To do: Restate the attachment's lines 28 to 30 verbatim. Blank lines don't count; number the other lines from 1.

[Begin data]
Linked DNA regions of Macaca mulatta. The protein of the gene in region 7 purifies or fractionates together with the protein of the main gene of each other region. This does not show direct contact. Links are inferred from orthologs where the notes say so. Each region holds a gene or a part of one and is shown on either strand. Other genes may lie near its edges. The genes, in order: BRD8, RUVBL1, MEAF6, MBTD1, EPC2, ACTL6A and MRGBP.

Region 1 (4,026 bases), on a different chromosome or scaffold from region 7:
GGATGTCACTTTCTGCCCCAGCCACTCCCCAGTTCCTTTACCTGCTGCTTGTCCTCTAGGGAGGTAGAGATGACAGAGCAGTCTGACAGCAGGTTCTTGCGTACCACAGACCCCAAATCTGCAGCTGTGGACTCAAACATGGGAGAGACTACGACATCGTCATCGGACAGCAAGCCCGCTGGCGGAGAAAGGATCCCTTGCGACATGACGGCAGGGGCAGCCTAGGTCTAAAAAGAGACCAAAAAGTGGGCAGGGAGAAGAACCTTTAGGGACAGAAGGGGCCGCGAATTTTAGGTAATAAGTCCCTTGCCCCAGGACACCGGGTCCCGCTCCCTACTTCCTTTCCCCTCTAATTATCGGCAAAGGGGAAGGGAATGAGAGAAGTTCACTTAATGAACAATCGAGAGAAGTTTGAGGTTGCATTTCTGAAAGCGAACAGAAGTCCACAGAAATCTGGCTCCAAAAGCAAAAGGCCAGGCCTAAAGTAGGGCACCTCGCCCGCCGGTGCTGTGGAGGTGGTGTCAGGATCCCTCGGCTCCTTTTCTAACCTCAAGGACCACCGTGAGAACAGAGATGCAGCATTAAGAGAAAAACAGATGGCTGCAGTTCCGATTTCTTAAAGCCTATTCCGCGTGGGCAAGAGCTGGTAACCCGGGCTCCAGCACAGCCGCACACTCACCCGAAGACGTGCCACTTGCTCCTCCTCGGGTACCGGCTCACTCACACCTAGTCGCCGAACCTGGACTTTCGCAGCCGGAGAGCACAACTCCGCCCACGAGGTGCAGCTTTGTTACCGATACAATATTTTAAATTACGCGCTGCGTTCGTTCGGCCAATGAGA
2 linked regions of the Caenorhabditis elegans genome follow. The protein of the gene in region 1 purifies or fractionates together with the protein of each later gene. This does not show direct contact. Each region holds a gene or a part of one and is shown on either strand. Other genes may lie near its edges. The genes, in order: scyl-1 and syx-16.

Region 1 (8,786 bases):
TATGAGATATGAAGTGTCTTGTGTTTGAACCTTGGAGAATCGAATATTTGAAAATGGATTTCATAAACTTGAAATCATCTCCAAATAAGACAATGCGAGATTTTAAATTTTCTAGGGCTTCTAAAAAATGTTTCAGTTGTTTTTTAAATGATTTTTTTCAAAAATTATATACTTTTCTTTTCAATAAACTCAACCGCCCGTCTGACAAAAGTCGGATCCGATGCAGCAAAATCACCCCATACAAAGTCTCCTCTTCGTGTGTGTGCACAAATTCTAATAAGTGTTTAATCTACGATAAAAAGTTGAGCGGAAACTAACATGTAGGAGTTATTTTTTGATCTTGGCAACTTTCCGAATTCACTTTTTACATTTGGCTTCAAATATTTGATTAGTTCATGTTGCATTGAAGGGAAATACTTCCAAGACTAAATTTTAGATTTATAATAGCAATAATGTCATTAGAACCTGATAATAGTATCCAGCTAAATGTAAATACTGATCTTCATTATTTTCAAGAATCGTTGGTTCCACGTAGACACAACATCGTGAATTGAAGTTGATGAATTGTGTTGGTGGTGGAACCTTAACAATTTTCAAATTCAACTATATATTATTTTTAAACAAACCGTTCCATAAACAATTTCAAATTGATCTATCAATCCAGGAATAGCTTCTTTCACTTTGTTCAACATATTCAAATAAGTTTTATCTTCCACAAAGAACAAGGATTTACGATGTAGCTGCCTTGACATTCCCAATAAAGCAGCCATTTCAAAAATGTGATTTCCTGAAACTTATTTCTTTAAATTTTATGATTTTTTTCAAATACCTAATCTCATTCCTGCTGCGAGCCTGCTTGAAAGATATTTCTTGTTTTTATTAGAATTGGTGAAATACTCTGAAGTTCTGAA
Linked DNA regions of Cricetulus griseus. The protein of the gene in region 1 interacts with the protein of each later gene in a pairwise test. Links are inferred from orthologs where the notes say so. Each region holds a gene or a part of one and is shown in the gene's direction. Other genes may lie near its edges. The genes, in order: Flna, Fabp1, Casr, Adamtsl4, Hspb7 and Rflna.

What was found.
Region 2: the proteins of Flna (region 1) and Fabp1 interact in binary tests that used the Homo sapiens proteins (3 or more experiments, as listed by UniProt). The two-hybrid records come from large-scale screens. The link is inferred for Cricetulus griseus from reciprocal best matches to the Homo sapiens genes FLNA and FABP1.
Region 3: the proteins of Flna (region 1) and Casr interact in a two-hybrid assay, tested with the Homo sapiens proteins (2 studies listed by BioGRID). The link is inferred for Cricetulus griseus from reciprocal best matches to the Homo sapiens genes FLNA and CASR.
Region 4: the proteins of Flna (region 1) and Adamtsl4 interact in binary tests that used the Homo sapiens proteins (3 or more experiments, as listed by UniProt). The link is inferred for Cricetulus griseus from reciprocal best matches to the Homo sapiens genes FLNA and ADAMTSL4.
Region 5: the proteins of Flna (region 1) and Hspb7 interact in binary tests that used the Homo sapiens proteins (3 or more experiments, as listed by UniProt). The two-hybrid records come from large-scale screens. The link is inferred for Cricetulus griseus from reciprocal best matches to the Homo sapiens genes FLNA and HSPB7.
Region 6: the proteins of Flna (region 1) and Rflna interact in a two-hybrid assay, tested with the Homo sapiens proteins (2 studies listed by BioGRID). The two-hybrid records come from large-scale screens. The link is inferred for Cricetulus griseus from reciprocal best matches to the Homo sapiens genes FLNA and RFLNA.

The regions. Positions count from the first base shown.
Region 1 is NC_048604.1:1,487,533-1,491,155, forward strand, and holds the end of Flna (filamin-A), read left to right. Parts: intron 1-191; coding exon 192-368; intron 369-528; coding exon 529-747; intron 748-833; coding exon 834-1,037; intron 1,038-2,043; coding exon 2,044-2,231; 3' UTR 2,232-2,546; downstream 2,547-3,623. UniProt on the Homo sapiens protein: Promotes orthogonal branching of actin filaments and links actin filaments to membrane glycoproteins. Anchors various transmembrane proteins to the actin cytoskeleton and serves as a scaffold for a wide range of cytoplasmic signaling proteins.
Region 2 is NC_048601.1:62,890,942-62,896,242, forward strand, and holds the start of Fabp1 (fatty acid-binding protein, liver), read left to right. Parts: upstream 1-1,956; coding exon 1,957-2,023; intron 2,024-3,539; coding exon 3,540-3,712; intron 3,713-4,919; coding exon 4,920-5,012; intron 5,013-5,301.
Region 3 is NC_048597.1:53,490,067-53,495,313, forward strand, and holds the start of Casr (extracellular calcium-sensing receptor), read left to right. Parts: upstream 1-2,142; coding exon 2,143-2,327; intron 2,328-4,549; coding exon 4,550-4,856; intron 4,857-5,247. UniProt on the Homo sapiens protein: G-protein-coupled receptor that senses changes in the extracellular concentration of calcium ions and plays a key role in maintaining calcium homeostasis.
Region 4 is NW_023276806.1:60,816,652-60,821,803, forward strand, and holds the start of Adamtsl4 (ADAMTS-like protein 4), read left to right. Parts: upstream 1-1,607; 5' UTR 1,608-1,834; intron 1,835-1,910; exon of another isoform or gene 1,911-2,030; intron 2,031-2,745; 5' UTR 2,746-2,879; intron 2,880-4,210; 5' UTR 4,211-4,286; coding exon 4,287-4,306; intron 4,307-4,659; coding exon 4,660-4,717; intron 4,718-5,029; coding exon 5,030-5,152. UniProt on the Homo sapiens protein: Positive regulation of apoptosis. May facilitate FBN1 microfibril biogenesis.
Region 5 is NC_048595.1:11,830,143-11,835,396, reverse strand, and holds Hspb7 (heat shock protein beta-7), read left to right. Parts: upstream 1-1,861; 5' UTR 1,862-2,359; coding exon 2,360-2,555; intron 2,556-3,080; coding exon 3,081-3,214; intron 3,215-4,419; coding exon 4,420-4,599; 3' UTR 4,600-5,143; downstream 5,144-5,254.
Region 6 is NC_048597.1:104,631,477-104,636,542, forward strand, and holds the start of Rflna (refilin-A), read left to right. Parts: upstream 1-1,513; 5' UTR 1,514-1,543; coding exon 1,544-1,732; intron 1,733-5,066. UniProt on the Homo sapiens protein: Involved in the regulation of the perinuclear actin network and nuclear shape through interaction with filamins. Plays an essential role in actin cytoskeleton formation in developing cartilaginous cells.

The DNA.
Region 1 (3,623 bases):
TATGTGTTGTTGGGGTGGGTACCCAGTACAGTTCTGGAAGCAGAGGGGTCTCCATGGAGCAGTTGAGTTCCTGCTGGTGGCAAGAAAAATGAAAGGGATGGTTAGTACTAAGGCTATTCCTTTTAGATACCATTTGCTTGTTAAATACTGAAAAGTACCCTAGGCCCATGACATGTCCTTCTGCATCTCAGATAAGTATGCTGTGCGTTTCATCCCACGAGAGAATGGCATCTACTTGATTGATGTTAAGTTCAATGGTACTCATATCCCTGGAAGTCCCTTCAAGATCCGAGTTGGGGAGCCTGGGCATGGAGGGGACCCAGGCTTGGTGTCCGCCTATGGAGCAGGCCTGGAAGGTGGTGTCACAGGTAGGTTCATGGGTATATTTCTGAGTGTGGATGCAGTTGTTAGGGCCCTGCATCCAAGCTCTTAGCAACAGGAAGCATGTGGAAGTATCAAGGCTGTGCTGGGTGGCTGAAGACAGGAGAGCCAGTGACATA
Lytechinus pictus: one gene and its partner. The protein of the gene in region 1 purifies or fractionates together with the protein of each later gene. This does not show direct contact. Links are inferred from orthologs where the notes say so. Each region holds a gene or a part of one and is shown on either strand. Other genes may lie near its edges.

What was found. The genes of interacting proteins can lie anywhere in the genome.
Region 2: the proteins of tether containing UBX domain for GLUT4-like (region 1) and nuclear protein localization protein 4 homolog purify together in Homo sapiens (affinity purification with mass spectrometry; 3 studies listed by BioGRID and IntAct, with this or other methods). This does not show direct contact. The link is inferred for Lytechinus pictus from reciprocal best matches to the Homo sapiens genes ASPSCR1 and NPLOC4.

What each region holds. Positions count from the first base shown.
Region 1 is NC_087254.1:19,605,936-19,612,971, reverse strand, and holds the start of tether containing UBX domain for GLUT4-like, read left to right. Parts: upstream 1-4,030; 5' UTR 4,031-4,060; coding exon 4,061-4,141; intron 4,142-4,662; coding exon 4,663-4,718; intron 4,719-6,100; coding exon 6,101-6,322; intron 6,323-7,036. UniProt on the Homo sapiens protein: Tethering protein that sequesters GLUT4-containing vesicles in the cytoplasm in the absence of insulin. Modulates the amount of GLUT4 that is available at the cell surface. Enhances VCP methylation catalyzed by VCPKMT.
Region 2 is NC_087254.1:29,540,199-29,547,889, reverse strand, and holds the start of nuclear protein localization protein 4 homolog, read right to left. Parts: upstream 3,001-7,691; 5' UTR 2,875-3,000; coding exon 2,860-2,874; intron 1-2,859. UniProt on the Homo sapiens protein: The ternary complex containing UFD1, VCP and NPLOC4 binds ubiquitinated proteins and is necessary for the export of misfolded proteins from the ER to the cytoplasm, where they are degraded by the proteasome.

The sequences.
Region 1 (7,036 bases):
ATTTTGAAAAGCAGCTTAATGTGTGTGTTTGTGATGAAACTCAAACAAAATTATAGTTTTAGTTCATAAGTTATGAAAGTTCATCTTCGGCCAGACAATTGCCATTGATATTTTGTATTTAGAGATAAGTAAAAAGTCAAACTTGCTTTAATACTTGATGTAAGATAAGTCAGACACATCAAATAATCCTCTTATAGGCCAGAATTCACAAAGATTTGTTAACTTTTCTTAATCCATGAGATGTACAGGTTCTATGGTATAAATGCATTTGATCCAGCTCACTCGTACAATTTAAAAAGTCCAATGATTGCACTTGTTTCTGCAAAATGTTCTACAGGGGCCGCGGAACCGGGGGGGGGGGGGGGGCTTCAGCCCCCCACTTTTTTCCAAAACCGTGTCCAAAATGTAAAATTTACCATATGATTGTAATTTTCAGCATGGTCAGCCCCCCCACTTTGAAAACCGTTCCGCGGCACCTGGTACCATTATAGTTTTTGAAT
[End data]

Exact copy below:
Region 1 is NC_087254.1:19,605,936-19,612,971, reverse strand, and holds the start of tether containing UBX domain for GLUT4-like, read left to right. Parts: upstream 1-4,030; 5' UTR 4,031-4,060; coding exon 4,061-4,141; intron 4,142-4,662; coding exon 4,663-4,718; intron 4,719-6,100; coding exon 6,101-6,322; intron 6,323-7,036. UniProt on the Homo sapiens protein: Tethering protein that sequesters GLUT4-containing vesicles in the cytoplasm in the absence of insulin. Modulates the amount of GLUT4 that is available at the cell surface. Enhances VCP methylation catalyzed by VCPKMT.
Region 2 is NC_087254.1:29,540,199-29,547,889, reverse strand, and holds the start of nuclear protein localization protein 4 homolog, read right to left. Parts: upstream 3,001-7,691; 5' UTR 2,875-3,000; coding exon 2,860-2,874; intron 1-2,859. UniProt on the Homo sapiens protein: The ternary complex containing UFD1, VCP and NPLOC4 binds ubiquitinated proteins and is necessary for the export of misfolded proteins from the ER to the cytoplasm, where they are degraded by the proteasome.

The sequences.